Lunenburg entrepreneur pulling investments | The Chronicle Herald

A Lunenburg entrepreneur who has spent a small fortune over the past decade restoring historic properties in the region, says he has fought his last battle with the local government and is abandoning his South Shore investments, including a proposed project that promised to employ more than 100 people.

Farley Blackman, owner of Blackman Ltd., took to Facebook over the weekend to explain his decision while taking direct aim at Mayor Rachel Bailey and the town’s chief administrative officer, Bea Renton.

“(They) have created and enabled a toxic and obstructive environment at the town hall which does not align with our core values nor the values generally necessary to facilitate a diverse community, entrepreneurialism and commercial growth,” stated the post, which has since gotten more than 230 shares and prompted more than 130 comments.

“We have tried at great expense over the past several years to work through a number of barriers with limited success. Unfortunately, the mayor’s behaviour toward us — some of which has recently become public — has led us to make the values-based decision to end further investment in Lunenburg and, by default, Nova Scotia.”

Blackman, who is expected to address residents publicly at a town rally on Tuesday, said at present he’s not commenting beyond the contents of his Facebook post. Despite several attempts, Bailey could not be reached for comment.

While some reaction on Facebook was in defence of Bailey and town council, the large majority met the news with shock and anger. Blackman was in his third year of a plan to create a brewery, cidery, distillery and chocolaterie in the town, which he had hoped would provide more than 100 local jobs.

“Very sad news! Beyond sad really,” stated one post. “Over a 100 jobs! Getting a good job is one the biggest roadblocks to either staying or moving to this area!”

Anna Shoub, owner of The Hat Junkie in Lunenburg, published a post on her blog on Aug. 12, describing what appears to have been the final straw for Blackman. She quotes from a text Blackman received from Bailey on Aug 11.

“Was it a short note to thank you for the beautiful restoration?” reads Shoub’s post. “Perhaps it’s a quick email thanking you for removing the scaffolding from your other historic renovation project on Montague Street.

“But no, it’s a text stating, ‘The rest of the community is going all out to put our best face to the world but you, apparently, have other priorities.’ Now, how would you feel? Maybe like you were just punched in the gut?”

Shoub, who embarked on a successful campaign to have the town amend its municipal bylaws and building codes recently, says Blackman was never given an opportunity to develop a working relationship with council. Instead, she said, many of his issues were addressed in closed-door meetings with the mayor when they should have been brought to light in front of the entire council.

“They were private meetings that Farley has had with the mayor trying to resolve issues. Unless the mayor puts the issue on the agenda and it reaches council, council doesn’t even know there’s a problem. Anything that has reached council has been voted in favour of helping Farley.”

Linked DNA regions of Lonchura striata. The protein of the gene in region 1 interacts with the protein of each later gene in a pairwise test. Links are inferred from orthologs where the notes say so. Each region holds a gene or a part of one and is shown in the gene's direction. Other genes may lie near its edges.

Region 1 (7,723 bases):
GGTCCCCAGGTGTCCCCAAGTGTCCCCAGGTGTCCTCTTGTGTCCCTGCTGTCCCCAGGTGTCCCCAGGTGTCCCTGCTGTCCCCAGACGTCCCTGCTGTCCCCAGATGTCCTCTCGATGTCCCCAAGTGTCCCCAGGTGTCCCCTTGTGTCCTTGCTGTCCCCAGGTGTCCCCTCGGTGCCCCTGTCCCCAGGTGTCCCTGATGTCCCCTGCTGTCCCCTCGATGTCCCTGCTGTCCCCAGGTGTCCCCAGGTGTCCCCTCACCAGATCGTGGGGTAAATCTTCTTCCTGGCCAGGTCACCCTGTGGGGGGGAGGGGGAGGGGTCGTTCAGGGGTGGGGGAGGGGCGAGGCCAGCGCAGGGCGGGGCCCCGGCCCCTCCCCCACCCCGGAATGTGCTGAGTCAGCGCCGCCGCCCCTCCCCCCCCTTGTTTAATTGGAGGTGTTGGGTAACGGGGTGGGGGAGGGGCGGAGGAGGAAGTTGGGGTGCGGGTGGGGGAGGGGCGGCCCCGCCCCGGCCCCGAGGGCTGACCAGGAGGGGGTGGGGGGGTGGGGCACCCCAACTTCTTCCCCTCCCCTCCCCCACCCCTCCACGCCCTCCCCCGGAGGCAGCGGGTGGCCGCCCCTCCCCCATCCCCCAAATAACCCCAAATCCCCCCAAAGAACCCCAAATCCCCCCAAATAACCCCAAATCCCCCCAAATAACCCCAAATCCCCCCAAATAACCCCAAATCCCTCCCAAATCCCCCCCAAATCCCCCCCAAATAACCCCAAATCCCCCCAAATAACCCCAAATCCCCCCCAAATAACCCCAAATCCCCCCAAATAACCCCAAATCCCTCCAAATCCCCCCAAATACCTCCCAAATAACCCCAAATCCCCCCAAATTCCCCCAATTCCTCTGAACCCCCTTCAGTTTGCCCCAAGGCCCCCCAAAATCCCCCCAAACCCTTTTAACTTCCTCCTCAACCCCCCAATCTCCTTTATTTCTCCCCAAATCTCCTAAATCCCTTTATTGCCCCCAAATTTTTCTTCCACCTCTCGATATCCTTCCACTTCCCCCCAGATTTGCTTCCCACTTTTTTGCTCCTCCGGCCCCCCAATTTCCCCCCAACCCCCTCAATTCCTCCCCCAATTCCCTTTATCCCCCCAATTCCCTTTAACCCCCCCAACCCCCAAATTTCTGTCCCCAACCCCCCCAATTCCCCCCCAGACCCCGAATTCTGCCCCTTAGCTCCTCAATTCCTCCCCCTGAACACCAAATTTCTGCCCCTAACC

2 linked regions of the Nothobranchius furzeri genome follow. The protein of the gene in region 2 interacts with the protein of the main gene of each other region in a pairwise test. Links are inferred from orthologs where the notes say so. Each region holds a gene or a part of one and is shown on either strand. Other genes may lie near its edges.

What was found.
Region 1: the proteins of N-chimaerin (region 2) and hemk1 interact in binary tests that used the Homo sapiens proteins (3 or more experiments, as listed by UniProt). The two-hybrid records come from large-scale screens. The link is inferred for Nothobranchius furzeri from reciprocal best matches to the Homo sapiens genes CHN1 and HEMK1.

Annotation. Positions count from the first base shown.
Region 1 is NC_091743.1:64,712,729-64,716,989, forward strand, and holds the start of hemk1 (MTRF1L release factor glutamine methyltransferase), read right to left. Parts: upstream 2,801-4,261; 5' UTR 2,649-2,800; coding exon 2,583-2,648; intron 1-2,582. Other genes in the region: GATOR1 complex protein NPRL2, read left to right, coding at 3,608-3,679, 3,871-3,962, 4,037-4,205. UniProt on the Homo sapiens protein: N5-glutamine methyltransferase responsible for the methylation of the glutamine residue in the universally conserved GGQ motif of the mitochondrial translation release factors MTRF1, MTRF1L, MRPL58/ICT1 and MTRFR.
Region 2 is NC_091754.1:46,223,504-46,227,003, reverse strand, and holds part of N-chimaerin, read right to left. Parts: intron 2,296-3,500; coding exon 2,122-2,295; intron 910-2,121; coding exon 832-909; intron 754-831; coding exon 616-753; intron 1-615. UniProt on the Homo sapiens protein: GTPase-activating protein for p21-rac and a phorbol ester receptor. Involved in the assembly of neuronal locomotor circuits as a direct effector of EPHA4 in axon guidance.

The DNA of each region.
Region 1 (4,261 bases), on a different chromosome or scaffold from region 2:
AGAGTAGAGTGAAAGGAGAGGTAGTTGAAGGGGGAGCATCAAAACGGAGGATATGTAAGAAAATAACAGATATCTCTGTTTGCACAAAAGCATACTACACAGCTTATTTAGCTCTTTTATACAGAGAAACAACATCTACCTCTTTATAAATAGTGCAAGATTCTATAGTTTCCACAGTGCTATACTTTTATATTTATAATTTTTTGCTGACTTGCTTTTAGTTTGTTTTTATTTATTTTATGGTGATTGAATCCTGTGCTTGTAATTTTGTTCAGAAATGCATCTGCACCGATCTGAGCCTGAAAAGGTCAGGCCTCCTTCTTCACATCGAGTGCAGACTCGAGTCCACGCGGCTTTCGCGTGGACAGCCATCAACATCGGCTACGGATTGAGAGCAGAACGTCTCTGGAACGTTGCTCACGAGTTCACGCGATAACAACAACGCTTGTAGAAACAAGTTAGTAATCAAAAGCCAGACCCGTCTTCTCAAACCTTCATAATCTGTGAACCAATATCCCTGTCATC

Shoub said the unfortunate news should prompt council to look internally to address needless red tape and other administrative mechanisms that impeded Blackman’s progress.

“There were overhead wires above a building he wanted to develop and instead of putting it on the shoulders of the business owner, because we have an aging population and we really do need economic development here, perhaps they could take responsibility as a council to share some of the costs. He was told he needed more parking space for one of his buildings that he couldn’t accommodate without losing the building. It was insane, it really was a land-use bylaw error.

“Whether council understands it or not, or feels like they’re in the right, the point is there is a problem and you’re losing one of your largest investors. You have to sit down with the entire community and start listening to people.”

Blackman, a resident of Lunenburg for more than a decade, was responsible for launching several business ventures in the town, including the restoration of the Lunenburg Opera House and the town’s historic sail loft, as well several historic homes. The company also launched Dis.cord Gallery and Studio. His Facebook post states the company will “take a measured approach to divesting our Lunenburg portfolio, while we establish our interests and brands elsewhere.”

Comedian Ron James spoke up in frustration over the news, saying Blackman’s decision was a consequence of “parochial intransigence.” The Nova Scotia-born stand-up comedian and actor had performed at the opera house earlier this month and was planning a comedy festival in the community next summer.

“This level of parochial intransigence has no place for the 21st century,” said James. “I’m a Maritimer, I love it here. I know the good work that Farley has done.

“He put two million dollars of his own money in that theatre. The locals would have been content to watch it rot. I mean, what’s that about? It was sitting there, idle. I just don’t know why he’s been stymied by (Bailey) and town council.”

A community rally is taking place Tuesday afternoon at the town hall. Local business owner Kelly-Sue O’Connor is one of the organizers of the event that’s being advertised on Facebook. O’Connor said the rally has two purposes.

“It’s basically to show that a large portion of the community supports Farley and Courtney’s vision for Lunenburg, and that we appreciate the amount of work they have put in and invested in Lunenburg,” said O’Connor.

“We want council to come to some sort of agreement with the Blackmans and keep the jobs they were providing in our community.”

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